“The family court is the most under-resourced part of our system and it has been that way for a very long time. The other is that the family court… is the place where the courts and the ancillary services can make the most difference,” said New York’s top judge, Rowan Wilson, the chief judge of the Court of Appeals.

“There’s legislation to get us more family court judges; we’re pushing to get more resources of all sorts to support the lawyers who practice in family court to get their compensation up, to provide ancillary services and I hope in a couple of years I can report that we made some real progress in our mission.”


Guggenheim Honored, Offers Comments

On October 17, the New York State Bar Association honored Martin Guggenheim with the Howard A. Levine Award for Excellence in Juvenile Justice and Child Welfare. Guggenheim, 77, has taught for 50 years at the New York University [NYU] School of Law.

Levine, who is Jewish, was appointed in 1993 by Governor Mario Cuomo to sit on the state Court of Appeals, the state’s highest court. He became the 200th jurist to sit on the Court of Appeals since it was founded in 1846. Levine, 91, retired at the end of 2002 and joined a prestigious white shoe law firm in Albany. His judicial career began in 1970 when he was elected to the Schenectady County Family Court, a position he held until 1980.

A heap of praise was bestowed upon Guggenheim as he received his award.

“Marty founded the family defense clinic at NYU in 1990 and is the foremost expert in family and children’s rights,” said Richard Lewis, president of New York State Bar Association upon introducing Guggenheim. “The family defense clinic was the country’s first clinic to train law students in how to represent parents at risk of losing their children to the state’s custody. It also introduced a team approach where lawyers, social workers and other advocates work with parents in and out of the court to help ensure the children remain in their families’ care.”

Guggenheim has always been a critic of the family court system.

“I’ve never been happy with the family court or the so-called child welfare system from the day I began practicing law in September 1971,” said Guggenheim, a resident of Merrick, Nassau County. “It is the legislature, the political arena, that has forced people of good will to strive to improve the lives of children living in poverty. They can only do it by labeling parents inadequate. The inadequacy of the overwhelming number of parents I have worked with in 50 years is poverty. The solution is to deliberately deny them. It is a disgusting picture that I feel obliged to share. Whenever a system is serving only people living in poverty it is going to treat them abysmally. That’s what we do every day and even the chief judge of the New York Court of Appeals can’t do very much about it.”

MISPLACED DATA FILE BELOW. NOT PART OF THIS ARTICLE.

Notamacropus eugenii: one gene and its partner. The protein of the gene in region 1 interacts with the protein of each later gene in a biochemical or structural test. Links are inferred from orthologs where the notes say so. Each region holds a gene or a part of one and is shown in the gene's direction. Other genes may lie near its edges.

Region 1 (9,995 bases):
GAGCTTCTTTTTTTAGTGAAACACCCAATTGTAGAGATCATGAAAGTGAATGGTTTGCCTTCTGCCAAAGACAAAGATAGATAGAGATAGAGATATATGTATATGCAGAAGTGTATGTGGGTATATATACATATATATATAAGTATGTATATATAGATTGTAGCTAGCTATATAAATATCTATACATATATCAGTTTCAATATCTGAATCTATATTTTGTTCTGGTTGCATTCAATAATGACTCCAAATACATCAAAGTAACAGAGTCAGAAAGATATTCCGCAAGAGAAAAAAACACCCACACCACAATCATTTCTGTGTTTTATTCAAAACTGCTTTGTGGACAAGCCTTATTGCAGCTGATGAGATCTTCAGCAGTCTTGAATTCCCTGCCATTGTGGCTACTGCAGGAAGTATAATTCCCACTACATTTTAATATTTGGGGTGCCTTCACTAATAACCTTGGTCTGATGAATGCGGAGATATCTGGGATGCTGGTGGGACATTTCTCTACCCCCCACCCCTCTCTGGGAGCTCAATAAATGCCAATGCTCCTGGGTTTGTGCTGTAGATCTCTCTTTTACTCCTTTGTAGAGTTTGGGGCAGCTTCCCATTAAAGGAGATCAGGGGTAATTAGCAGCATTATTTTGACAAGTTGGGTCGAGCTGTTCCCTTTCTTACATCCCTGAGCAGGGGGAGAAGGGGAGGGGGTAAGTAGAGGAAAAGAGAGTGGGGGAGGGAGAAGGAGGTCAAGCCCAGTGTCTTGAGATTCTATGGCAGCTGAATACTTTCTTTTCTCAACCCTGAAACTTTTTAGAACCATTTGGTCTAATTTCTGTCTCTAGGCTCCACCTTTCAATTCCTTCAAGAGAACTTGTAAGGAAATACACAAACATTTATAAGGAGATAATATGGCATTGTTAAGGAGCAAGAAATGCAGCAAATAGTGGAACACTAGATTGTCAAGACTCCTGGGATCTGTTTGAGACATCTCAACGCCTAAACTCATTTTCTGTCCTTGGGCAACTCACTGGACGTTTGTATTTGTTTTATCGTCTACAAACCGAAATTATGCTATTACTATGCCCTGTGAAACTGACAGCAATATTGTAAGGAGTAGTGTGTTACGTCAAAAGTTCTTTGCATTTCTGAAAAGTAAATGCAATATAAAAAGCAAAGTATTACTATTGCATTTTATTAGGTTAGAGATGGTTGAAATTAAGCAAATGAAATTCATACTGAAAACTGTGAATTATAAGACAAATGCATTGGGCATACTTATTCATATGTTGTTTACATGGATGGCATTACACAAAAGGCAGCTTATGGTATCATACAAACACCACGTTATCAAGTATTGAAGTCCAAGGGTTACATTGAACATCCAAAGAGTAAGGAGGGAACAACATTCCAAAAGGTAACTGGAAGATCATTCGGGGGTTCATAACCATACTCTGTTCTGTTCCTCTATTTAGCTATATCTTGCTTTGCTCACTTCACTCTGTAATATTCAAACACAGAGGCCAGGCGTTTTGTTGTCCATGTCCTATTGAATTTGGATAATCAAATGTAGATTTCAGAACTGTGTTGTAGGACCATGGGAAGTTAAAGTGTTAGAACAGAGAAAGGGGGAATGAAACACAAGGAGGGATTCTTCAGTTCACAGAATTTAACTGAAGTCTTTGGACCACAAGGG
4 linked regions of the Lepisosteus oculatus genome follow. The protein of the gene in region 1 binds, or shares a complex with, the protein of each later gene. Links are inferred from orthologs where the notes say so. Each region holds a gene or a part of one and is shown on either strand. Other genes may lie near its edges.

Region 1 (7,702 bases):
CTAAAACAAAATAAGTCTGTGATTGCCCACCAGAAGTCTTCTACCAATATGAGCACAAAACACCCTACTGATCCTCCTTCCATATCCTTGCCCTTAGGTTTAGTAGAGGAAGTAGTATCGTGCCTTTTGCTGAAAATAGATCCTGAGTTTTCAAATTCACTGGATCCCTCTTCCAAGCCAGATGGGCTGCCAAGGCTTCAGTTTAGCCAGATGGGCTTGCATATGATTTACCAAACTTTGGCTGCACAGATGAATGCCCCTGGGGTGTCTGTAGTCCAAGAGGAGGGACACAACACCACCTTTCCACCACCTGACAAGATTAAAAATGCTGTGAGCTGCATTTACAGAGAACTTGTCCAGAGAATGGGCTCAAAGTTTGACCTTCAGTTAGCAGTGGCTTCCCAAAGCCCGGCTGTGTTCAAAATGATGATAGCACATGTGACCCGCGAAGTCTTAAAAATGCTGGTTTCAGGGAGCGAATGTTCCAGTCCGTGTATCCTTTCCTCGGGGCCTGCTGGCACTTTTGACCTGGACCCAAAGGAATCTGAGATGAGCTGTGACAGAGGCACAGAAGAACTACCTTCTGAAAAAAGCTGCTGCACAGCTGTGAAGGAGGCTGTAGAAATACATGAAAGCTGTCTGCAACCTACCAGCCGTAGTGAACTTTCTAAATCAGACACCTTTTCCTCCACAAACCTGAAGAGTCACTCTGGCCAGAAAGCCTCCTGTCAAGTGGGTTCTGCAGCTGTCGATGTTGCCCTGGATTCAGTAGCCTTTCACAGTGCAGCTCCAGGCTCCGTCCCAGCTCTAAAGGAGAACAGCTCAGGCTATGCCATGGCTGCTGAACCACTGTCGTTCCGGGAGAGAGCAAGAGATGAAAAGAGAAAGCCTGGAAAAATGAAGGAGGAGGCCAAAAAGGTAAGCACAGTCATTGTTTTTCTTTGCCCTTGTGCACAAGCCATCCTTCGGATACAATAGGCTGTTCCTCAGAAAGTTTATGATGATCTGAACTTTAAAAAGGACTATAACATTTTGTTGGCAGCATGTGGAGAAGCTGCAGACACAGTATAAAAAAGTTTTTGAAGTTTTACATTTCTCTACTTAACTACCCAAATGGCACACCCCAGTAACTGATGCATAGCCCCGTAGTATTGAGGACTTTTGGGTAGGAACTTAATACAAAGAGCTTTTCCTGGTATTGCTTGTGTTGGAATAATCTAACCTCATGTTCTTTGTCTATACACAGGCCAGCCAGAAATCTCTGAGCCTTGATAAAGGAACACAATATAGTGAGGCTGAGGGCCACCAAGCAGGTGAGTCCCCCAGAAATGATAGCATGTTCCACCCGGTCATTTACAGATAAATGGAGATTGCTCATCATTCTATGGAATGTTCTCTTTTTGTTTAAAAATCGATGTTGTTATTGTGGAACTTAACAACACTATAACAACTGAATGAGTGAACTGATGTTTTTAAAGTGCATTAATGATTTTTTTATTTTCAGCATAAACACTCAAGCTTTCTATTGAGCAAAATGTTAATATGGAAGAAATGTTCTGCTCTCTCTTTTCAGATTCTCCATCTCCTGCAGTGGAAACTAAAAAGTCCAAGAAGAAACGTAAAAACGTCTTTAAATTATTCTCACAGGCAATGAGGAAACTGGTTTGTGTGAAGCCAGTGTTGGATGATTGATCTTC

Guggenheim also has plenty of solutions for the problems plaguing family court.

“I’ve never seen the legislature as doing something genuinely good for children in New York. We impose on single parents an expectation of taking care of their children that wealthy parents know full well that it is impossible to do without a village,” Guggenheim told The Jewish Press. “We need a different understanding of the responsibility of the understanding of people who have enough to eat and to live well and how to share it better with people who lack that. There is a recognition that children are not adults and that their behavior needs to be judged accordingly. That’s a real difference over the past 20 years. There have always been judges who are sympathetic.”

One top judge, however, sees the problems outlined in this article as much ado about nothing.

“We are trying to change the culture. I don’t see family court as a mess. I see it as a place where there are extremely hard-working smart judges who are trying to do the best that they can,” Joseph Zayas, the chief administrative judge of the New York State Unified Court System, the highest-ranking administrative position within the New York state judiciary, exclusively told The Jewish Press. “There are not enough attorneys representing the indigent litigants that appear there. It’s a confluence of factors that are causing some delays in these cases. Part of it is not enough judges, part of it is not enough lawyers who are hired to represent these parties and that creates delays because you can’t move forward with the case and these lawyers are not getting paid enough. There is this thing called the great resignation. People want to take different jobs where they can work from home. There are facility issues such as in the Bronx where we feel the city should be building us a new courthouse.”